Bankers, accountants, financial advisors, physicians, realtors, and even other attorneys can all be a good referral source. It’s important to maintain regular contact with other professions so that your practice is the first source they think of. Here are six great tips to build your networks from Tips for Lawyers and a few tips on how to master the meet and greet (Attorney at Work). Check out other great networking resources in the South Carolina Bar Lending Library and don’t forget to join the Solo and Small Firm Section. The Section is a great way to receive discounts on select CLE’s, participate in the members-only listserv, meet other solo and small firm attorneys across the state, not to mention lots more! E-mail firstname.lastname@example.org for more information.
Posts published in “Clients”
A good checklist can really ramp up your productivity and reduce oversights. Evernote makes creating checklists quick and easy. Even better, this article from Attorney at Work explains how you can easily create a notebook for “Master Checklists” to help you zip right through routine tasks such as opening a new client file or drafting a motion. You can even link your notes to your checklist for an even bigger productivity boost!
The ABA Task Force on Gatekeeper Regulation and the Profession has worked with other entities to develop voluntary good practices guidance for lawyers to combat money laundering and terrorist financing. The Task Force has concerns about how mandatory gatekeeper provisions might affect confidential attorney-client relationships and other issues. Below are two publications from the ABA Task Force.
Let me make this perfectly clear: your business card says a lot about you. When I open the desk drawer with my Rolodex and piles of rubber-banded cards, it's like pulling open a drawer of memories. (It also reminds me that I need to scan them with my Fujitsu ScanSnap and save them with CardMinder.)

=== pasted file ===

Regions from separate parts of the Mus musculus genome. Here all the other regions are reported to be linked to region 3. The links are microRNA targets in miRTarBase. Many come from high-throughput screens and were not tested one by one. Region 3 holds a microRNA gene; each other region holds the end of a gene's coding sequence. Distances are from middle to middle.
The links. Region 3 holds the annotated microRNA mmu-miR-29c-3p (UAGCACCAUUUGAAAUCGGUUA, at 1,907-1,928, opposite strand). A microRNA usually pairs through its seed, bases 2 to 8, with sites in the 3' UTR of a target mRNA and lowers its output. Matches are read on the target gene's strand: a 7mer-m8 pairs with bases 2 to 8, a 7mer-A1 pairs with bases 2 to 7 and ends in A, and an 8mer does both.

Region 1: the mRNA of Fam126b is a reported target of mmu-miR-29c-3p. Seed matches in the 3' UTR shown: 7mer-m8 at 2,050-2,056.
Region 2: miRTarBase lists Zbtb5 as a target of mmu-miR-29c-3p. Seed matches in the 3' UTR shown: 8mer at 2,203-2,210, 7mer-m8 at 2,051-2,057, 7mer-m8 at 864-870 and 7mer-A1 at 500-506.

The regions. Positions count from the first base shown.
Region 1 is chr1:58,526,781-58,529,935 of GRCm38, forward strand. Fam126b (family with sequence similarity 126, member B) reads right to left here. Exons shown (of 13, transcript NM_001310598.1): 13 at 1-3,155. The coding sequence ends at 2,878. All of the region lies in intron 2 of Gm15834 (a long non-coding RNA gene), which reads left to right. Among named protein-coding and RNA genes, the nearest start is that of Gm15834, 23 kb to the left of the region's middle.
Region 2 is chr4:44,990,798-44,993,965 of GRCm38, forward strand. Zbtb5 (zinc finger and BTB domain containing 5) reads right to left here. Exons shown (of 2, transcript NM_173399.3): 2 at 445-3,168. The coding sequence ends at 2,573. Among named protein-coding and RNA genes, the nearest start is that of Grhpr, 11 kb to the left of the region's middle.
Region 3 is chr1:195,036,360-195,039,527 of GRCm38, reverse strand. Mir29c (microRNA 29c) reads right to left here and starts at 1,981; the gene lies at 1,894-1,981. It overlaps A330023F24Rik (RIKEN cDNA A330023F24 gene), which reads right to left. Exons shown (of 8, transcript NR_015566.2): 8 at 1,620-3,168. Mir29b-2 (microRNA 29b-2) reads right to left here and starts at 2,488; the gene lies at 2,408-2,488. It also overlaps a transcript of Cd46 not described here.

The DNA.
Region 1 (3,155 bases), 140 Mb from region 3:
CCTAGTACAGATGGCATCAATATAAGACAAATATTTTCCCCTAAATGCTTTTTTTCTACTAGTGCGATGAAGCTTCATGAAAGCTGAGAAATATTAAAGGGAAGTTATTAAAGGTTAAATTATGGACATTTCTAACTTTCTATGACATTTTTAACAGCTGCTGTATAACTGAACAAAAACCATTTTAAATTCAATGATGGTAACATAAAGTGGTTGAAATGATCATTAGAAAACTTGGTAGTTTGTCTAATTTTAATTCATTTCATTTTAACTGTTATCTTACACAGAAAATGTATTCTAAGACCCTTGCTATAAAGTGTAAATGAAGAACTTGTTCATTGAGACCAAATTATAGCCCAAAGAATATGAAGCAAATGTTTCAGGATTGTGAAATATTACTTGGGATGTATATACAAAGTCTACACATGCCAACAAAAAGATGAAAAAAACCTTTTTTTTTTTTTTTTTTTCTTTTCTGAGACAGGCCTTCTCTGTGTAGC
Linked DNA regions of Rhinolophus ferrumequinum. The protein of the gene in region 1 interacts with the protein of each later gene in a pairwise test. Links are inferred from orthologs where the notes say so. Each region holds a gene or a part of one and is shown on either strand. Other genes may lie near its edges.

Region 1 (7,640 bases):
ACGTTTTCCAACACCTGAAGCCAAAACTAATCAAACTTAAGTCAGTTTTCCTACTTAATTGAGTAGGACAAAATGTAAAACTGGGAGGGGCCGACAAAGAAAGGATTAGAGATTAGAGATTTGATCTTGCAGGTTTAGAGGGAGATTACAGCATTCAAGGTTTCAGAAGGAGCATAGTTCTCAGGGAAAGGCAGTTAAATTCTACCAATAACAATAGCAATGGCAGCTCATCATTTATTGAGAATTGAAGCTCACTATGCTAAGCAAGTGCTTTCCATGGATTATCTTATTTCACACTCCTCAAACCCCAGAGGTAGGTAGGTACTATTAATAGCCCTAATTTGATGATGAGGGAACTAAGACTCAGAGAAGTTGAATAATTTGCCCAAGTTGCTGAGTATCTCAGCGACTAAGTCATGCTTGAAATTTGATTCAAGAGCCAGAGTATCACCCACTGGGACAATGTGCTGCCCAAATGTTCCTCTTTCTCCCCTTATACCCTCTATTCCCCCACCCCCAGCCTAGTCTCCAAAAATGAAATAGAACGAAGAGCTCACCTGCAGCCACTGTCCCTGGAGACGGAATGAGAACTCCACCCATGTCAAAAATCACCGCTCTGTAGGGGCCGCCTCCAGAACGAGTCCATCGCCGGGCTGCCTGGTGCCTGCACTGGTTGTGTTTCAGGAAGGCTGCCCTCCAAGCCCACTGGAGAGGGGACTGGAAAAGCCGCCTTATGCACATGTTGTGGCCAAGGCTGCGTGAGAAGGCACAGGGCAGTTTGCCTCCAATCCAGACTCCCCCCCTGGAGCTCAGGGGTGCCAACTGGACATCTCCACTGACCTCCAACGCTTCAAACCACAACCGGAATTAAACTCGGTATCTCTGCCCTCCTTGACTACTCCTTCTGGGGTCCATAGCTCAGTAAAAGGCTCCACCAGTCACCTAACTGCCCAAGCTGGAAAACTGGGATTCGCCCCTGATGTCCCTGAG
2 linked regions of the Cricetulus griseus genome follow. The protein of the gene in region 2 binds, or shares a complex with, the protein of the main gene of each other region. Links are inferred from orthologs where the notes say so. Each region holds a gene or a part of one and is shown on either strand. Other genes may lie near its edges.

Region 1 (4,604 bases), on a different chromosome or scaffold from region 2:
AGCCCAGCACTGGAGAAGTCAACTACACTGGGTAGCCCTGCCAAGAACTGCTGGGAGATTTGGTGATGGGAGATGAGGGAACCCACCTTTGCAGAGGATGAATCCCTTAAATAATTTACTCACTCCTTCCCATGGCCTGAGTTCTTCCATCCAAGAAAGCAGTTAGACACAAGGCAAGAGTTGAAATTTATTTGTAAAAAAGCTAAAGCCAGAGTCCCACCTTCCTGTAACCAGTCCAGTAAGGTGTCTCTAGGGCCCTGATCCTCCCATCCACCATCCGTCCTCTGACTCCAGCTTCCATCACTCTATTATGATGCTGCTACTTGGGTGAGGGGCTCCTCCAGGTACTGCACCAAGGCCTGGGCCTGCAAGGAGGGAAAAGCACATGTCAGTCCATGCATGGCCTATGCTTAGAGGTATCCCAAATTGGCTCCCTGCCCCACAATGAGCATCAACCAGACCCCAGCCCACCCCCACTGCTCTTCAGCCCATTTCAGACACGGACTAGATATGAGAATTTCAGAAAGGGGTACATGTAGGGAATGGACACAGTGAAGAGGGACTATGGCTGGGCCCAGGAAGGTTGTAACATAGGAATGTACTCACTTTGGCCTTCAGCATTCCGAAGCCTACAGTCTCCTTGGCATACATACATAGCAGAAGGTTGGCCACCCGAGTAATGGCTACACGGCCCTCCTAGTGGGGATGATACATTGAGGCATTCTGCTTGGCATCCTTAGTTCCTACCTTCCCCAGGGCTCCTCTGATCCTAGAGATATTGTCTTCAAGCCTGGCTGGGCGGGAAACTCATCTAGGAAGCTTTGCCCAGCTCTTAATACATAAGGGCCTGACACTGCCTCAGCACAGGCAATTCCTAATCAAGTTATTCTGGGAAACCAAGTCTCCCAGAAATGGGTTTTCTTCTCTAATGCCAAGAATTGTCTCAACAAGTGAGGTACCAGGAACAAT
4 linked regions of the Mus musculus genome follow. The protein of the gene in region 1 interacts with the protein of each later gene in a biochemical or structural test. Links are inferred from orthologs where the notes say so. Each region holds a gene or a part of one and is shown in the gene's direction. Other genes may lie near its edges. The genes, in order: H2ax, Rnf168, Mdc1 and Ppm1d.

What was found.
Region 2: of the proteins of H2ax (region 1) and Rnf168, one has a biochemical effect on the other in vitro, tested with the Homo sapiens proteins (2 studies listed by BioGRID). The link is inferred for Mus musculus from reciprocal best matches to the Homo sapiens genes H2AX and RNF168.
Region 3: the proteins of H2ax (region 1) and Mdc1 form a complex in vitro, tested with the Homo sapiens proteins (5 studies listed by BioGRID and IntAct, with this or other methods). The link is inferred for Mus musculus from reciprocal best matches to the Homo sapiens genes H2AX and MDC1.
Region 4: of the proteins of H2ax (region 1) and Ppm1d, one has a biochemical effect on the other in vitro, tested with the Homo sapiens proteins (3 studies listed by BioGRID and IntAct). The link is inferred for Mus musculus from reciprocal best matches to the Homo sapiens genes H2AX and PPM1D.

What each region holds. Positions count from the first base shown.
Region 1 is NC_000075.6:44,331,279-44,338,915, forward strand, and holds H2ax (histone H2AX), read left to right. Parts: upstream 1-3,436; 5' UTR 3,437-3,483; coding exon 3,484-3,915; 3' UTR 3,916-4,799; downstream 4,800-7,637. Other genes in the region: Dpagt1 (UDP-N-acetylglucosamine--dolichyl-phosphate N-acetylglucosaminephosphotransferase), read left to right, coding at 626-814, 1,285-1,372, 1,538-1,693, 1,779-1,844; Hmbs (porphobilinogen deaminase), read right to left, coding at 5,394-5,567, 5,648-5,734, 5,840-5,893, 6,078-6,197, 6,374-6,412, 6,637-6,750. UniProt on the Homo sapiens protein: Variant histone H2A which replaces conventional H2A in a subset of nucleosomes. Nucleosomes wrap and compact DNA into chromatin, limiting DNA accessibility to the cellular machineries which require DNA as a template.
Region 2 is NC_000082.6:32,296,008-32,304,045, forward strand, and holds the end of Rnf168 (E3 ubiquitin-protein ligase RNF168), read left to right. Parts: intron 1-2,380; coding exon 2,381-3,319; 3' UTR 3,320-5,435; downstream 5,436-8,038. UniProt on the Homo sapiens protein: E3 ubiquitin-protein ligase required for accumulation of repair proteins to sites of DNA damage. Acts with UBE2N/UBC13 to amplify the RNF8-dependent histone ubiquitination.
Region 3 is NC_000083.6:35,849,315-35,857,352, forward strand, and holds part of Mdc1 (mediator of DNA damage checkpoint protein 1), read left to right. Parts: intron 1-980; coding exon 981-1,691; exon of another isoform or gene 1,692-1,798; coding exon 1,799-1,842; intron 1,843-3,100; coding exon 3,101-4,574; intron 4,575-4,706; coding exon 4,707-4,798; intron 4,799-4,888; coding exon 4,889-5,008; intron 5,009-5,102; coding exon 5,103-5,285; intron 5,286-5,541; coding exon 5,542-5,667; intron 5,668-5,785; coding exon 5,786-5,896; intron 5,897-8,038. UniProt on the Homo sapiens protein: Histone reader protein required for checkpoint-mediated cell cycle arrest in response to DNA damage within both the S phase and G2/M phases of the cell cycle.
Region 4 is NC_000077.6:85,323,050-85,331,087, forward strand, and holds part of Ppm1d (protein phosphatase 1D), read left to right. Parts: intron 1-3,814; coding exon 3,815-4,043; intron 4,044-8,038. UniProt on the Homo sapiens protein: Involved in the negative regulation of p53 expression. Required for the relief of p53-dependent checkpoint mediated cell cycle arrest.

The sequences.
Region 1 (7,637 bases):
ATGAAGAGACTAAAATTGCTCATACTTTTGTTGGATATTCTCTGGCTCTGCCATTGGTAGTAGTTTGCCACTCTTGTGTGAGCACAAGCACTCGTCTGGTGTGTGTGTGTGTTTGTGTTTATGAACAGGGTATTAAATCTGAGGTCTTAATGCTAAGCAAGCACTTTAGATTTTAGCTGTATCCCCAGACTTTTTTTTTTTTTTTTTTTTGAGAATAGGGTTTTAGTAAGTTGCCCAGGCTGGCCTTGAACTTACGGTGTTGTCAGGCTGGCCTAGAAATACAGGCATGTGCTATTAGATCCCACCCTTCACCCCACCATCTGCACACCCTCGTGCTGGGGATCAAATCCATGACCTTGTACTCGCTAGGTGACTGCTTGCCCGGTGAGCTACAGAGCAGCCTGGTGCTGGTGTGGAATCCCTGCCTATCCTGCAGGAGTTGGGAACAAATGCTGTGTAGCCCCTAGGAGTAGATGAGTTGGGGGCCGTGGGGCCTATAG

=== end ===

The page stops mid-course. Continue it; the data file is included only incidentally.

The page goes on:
I have my own rules for business cards, to wit:
• Make sure someone can read your card easily without glasses or a magnifying glass (the “over age 40” rule).
• If you use your domain name in your email address, make sure you also have a web page with that domain name.
• Send two business cards to each client at the close of your case and ask them to refer you business.
• Whenever you give your card, give three (one for that person and two for friends).
• Use both sides of the card – include your practice areas on one side, a map to your office, or a piece of advice.
• Make it unique and easy to spot.
Making your card unique and easy to spot is tricky in the rather conservative field of lawyering. You want the impression you make to be favorable, so keep that in mind before you get too wild and crazy. And if inexpensive business cards are what you seek, the Internet is a good place to go. Try Vistaprint, but don't forget to give your local supplier a chance to compete.